Windows: Getting Your Money's Worth
Here are our pointers for cutting through the confusion and spending your money wisely.
A window is simple — glass held in a sash that fits into a frame. Buying windows is anything but. Whether it's for a new home or an addition, the range of options can be mind-boggling.
The good news is that windows are better than ever, with a wide variety of styles, frames that hardly ever need maintenance, and glazing systems that can slash energy costs.
Double-pane insulated glass, heat-resistant coatings, and airtight frames can cut household energy expenditures by as much as 15 percent compared with the leaky single-pane models of yesteryear. As a result, homeowners are letting the sun shine in like never before.
"Windows are getting bigger and bigger," says - saboteamos.info general contractor Tom Silva, "and people are adding more of them."
That improved technology comes at a price. While windows once accounted for 3 to 5 percent of a new home's cost, today 8 to 10 percent is more common.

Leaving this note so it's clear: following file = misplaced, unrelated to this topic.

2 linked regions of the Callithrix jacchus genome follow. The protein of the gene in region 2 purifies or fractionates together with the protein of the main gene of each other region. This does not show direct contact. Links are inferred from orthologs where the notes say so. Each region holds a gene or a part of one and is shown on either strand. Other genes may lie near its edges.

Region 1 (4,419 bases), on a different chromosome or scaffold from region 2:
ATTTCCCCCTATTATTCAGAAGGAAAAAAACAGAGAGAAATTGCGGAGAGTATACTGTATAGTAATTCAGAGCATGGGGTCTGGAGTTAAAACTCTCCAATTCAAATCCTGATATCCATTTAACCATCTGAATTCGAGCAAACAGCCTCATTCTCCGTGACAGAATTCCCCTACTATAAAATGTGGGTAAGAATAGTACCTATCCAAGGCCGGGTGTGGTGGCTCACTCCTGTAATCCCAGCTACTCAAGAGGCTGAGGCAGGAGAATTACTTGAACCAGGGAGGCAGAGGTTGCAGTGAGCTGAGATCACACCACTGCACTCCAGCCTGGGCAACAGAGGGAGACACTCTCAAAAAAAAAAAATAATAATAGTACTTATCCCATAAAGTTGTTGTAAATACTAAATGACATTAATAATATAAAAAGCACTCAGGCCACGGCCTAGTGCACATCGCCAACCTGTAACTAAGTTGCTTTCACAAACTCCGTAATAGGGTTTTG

In this four-part series, we offer some pointers to help you cut through the confusion and spend your money wisely. This section: A basic primer on different types of windows. See the Related Links at left for articles on glazing, frames, and replacements.
Double-hung windows are the most popular. Modern versions have a tilt-in sash for easy cleaning of the outside panes. These all-around favorites have some limitations; for example, they're not the best choice in locations where you have to stretch to open them, such as over a kitchen sink.
The style of its windows sets the tone for a house. Punctuate a wall with two symmetrical rows of small, double-hung windows, and it looks Colonial. Fill the same wall with casements, and suddenly it's Arts and Crafts. An all-glass wall says contemporary. When choosing a style, it's important to consider the house's architecture, and also the window's locations — certain types work better in some settings than in others.